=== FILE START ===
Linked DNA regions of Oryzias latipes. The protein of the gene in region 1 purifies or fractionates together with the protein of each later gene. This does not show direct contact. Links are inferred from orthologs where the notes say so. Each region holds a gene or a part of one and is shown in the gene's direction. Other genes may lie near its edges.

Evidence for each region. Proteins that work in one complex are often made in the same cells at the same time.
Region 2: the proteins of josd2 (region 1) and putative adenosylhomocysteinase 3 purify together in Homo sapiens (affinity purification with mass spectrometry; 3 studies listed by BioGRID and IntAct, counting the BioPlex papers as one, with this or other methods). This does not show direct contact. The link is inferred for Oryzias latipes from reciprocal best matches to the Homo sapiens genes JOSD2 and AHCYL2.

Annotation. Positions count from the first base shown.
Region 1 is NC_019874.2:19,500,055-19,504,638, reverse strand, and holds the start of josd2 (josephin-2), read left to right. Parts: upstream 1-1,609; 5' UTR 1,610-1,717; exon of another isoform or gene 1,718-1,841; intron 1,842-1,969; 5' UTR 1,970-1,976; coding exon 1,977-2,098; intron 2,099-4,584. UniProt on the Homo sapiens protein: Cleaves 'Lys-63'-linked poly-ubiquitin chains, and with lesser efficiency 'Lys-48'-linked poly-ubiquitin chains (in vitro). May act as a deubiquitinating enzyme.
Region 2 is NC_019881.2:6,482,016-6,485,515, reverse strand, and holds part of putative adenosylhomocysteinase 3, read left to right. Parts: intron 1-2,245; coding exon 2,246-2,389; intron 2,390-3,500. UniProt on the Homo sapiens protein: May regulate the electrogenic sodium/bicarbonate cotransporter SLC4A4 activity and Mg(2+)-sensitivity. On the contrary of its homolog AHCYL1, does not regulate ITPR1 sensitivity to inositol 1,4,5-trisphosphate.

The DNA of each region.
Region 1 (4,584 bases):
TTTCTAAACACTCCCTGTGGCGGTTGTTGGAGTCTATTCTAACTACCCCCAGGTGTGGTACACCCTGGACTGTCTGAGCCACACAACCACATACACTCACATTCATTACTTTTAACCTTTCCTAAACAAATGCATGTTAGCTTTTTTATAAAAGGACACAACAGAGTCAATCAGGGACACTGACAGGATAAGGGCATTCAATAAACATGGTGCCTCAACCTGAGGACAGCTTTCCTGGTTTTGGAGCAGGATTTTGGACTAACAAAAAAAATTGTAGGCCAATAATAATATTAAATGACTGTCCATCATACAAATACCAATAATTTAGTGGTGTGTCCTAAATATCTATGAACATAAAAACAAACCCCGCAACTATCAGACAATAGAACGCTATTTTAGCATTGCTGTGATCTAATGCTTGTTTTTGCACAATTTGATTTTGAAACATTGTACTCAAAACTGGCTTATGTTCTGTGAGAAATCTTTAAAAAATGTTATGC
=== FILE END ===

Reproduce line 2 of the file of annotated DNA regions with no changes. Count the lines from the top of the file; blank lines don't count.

Evidence for each region. Proteins that work in one complex are often made in the same cells at the same time.